We have a legacy web application that is running in our data center on premises located in Houston. We have a developed a new .net 4 based web application in order to provide new features to customers. The new web application is hosted in amazon aws ec2 environment (N. Virginia region us-east-1b zone).

In order to get seamlessly integrate with the legacy application the new web application makes web service calls to retrieve data. We are seeing an unusually high latency time in the order of 5+ seconds for these web service calls. The exact same web service call returns in less than a second on our local PCs (which makes sense given physical proximity to the actual server). The weird part is that we have developers in California who also have the same milliseconds response time. We are testing the web service response using third party tools such as SoapUI, Google Chrome extensions such as Advanced REST Client, Postman REST Client, etc.

As if this wasnt weird enough, we have noticed the same low latency from certain other ec2 instances while testing which are in the same region and availability zone as well. If we experienced the high latency consistently from all the ec2 instances I could understand. But there is something else going on.

Comparing the various stats and results between the low latency and high latency ec2 servers do not show any significant differences: ping (constant 40ms), tracert, winmtr, etc.

We have instances that are in the VPC as well. So I tried both the public and private IP address of the web service host server and that didnt make a difference either for the above results.

We need to resolve this latency issue as this is causing the resulting web pages to load very slowly (almost 15+ seconds which is simply unacceptable).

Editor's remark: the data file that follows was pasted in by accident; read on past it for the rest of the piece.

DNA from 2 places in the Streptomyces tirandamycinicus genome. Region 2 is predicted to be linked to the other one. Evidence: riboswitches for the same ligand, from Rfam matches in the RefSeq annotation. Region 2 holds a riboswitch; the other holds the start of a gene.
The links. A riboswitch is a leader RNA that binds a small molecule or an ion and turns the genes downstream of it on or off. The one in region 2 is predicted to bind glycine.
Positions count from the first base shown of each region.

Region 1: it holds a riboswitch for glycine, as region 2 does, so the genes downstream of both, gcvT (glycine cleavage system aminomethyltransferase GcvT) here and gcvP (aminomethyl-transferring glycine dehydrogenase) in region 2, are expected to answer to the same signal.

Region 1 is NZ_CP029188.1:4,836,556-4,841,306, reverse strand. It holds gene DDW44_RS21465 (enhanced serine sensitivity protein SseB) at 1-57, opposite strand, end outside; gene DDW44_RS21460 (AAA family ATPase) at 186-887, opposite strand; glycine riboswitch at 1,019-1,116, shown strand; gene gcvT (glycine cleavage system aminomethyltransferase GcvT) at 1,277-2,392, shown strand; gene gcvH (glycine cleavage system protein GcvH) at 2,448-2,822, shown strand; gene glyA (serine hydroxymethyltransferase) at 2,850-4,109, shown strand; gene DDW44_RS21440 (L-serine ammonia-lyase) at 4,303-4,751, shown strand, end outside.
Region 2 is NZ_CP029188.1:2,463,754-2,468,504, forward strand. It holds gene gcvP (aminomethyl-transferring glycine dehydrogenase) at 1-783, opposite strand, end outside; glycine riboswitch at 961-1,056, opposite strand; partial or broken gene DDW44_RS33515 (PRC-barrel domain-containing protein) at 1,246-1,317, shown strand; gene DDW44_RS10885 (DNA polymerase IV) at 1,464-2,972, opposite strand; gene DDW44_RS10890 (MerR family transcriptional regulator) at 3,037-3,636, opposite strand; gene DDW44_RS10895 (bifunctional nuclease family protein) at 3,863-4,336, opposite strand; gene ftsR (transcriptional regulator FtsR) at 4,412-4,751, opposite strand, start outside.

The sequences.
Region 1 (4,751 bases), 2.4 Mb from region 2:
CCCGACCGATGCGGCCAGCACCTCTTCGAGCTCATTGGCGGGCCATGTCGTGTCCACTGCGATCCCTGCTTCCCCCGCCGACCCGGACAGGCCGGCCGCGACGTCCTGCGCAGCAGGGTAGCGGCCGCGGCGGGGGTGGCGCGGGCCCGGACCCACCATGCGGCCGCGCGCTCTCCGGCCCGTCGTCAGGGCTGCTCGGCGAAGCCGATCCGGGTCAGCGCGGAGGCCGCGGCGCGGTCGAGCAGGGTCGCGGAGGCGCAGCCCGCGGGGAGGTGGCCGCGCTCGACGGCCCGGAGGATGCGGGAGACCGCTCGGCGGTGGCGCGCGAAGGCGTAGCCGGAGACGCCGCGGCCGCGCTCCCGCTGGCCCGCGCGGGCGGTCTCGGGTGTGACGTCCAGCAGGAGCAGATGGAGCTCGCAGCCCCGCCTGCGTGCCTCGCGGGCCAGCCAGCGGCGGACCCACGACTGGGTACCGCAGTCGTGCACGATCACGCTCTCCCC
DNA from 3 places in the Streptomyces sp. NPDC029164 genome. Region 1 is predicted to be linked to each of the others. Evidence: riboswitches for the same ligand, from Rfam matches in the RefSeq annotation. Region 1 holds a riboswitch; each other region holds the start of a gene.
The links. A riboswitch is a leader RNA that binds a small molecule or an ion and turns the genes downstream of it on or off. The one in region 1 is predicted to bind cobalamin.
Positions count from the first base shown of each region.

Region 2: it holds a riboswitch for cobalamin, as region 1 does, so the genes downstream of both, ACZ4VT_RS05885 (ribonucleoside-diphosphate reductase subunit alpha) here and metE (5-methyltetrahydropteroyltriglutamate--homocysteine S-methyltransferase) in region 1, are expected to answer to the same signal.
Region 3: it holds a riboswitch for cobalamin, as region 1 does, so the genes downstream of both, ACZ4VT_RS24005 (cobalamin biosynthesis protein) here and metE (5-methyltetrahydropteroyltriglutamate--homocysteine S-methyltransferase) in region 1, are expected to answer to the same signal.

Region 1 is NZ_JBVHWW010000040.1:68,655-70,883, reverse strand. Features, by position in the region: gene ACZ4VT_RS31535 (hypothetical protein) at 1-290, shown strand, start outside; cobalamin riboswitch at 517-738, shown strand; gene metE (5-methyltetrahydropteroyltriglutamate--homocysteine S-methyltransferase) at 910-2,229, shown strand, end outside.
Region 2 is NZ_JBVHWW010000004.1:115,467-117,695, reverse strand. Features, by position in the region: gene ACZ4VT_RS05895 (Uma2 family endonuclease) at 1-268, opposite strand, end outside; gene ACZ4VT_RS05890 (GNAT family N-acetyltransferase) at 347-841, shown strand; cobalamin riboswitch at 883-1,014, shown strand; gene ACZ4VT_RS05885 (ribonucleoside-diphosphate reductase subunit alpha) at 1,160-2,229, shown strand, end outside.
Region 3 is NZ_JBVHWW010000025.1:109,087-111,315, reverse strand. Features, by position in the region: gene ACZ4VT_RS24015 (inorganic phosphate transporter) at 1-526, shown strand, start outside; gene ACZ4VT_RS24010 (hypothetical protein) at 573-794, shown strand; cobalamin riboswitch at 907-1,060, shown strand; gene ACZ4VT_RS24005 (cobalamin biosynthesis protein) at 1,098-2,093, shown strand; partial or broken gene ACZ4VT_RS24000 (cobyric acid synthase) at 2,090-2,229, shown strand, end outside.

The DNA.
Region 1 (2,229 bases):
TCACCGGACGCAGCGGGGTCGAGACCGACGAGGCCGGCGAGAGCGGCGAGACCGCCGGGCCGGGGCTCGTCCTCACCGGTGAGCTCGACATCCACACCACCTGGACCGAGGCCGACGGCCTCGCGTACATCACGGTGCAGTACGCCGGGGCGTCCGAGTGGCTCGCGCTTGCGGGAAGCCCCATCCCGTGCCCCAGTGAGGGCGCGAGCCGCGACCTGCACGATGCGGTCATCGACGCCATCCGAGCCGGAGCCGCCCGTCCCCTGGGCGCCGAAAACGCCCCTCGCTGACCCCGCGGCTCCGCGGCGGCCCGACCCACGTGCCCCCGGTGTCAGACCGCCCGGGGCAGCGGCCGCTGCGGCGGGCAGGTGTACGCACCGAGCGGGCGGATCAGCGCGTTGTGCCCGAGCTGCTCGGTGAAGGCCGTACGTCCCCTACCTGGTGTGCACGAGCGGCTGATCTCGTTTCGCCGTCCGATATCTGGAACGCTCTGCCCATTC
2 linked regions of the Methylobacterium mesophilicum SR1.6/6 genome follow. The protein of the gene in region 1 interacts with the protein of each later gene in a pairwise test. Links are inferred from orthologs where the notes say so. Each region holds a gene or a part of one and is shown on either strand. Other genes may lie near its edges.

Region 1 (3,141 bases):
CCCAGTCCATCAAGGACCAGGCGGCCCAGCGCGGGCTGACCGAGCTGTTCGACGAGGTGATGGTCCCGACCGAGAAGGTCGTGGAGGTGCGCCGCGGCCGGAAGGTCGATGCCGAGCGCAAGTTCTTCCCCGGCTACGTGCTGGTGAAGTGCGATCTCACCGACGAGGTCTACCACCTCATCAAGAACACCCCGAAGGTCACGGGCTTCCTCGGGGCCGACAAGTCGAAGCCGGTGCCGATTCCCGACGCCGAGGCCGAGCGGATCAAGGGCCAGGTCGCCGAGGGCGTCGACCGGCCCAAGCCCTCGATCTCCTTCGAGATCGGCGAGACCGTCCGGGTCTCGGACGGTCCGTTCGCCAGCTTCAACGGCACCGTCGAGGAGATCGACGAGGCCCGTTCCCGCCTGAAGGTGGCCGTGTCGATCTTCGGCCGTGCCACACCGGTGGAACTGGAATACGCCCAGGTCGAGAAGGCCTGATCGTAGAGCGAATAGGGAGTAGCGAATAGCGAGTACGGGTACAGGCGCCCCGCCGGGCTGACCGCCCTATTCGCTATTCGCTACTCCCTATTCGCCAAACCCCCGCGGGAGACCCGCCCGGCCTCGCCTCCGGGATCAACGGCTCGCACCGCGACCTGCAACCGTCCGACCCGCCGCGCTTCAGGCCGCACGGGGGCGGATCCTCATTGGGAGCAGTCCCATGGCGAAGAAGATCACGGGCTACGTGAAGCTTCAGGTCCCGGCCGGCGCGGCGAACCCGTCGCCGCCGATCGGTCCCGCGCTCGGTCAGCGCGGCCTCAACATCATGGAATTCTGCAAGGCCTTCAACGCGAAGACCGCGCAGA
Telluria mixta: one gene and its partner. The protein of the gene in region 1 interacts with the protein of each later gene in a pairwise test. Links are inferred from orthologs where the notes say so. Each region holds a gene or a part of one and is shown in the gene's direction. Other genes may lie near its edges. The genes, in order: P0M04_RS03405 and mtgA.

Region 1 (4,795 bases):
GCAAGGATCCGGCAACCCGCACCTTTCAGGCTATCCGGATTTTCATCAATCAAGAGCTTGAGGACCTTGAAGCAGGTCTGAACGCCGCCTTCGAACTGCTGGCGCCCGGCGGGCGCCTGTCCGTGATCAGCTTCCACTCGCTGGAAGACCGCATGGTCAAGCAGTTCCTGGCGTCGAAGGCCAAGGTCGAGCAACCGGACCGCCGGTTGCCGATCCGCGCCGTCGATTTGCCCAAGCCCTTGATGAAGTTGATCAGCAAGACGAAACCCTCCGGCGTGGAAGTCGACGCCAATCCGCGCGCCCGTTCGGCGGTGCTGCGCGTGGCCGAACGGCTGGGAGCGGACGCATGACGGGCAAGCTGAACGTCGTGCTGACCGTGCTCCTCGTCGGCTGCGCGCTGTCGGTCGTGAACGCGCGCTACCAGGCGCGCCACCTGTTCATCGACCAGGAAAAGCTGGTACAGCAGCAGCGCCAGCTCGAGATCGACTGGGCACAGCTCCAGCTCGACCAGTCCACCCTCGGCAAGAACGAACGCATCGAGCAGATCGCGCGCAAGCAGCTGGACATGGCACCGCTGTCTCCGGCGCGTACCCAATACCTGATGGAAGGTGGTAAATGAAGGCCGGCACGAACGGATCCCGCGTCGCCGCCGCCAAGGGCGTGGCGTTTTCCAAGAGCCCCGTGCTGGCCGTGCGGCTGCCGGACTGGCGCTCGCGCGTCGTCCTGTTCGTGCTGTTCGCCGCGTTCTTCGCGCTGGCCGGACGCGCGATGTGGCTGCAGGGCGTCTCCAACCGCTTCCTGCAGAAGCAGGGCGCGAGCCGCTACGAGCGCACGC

The ec2 instances have Windows Server Datacenter 64 bit. Let me know if there is any other infor I can provide to help diagnose this.

  • Interesting, I noticed that when I restarted the ec2 instance that was showing low latency initially, it is now showing high latency. – SibzTer Nov 12 '12 at 17:09

First, this sounds like something you will have to troubleshoot with Amazon. A simple tracert to your destination host will show you where the delay is.

Second, you should design your application to load the page and then display the data whenever it becomes available, not simply expect it to show up. It sounds to me like you have not utilized any AJAX failover in your application. How can you be sure that your new application will ALWAYS have a connection back to your legacy app.

TL;DR: Run a tracert, call Amazon, check your code, make sure it allows for delays and no internet connection scenarios.

  • We are working with Amazon EC2 engineers for almost the past 2 weeks now. We have given them ping, tracert, winmtr, etc. outputs from both ends. These results included outputs from ec2 instances with low and high latency. But they havent been able to figure out the issue yet. – SibzTer Nov 11 '12 at 23:06
  • One thing I have noticed is that the ec2 instance with low latency has .net v3.5 installed in it whereas the high latency instance has .net v4.5. That was the only difference configuration wise between the two instances. Further, when I installed .net v4.5 on the low latency instance, it started experiencing high latency as well. And also to rule out the issue with our application code, we are testing with third party REST clients such as SOAP UI, chrome extensions, etc. – SibzTer Nov 11 '12 at 23:11

The 5+ second latency looks like a rare but not unusual event. Try using something like iperf to check the bandwidth between your datacenter at Houston and the ec2 instance at Virginia. If it helps, here are some of the bandwidth measurements we made recently, between two amazon regions (east and west), and between these regions and our datacenter host in California:

ec2-east -- ec2-west: 25.75 +-7.96
ec2-east -- localhost: 665.0 +-104.5
ec2-west -- localhost: 79.35 +-4.38

All numbers are in Mbits/sec, measured over twenty times and averaged. +- is the stdev.

Hope this helps.

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